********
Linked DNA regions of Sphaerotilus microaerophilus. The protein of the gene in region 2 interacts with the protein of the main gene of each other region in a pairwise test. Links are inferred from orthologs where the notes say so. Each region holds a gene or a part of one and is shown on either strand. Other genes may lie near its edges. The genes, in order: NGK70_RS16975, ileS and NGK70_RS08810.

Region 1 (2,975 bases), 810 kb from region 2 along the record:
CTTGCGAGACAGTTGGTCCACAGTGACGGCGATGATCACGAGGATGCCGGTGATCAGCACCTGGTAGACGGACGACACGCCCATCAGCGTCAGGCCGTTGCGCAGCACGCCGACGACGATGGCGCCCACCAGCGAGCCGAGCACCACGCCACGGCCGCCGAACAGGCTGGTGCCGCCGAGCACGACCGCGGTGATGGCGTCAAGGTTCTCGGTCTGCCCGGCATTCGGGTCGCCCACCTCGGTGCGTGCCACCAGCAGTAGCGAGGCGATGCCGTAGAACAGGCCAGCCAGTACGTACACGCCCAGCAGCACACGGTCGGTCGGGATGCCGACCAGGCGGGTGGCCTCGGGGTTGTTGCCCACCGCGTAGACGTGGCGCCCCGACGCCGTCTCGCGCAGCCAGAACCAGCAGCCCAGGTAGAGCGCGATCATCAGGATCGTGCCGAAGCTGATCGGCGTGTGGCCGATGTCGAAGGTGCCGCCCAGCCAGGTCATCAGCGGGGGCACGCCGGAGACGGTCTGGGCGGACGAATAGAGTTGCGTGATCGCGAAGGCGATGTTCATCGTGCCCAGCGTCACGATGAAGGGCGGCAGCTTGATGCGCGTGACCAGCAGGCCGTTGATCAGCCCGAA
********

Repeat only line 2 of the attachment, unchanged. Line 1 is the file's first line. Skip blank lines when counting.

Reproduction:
Region 1 (2,975 bases), 810 kb from region 2 along the record: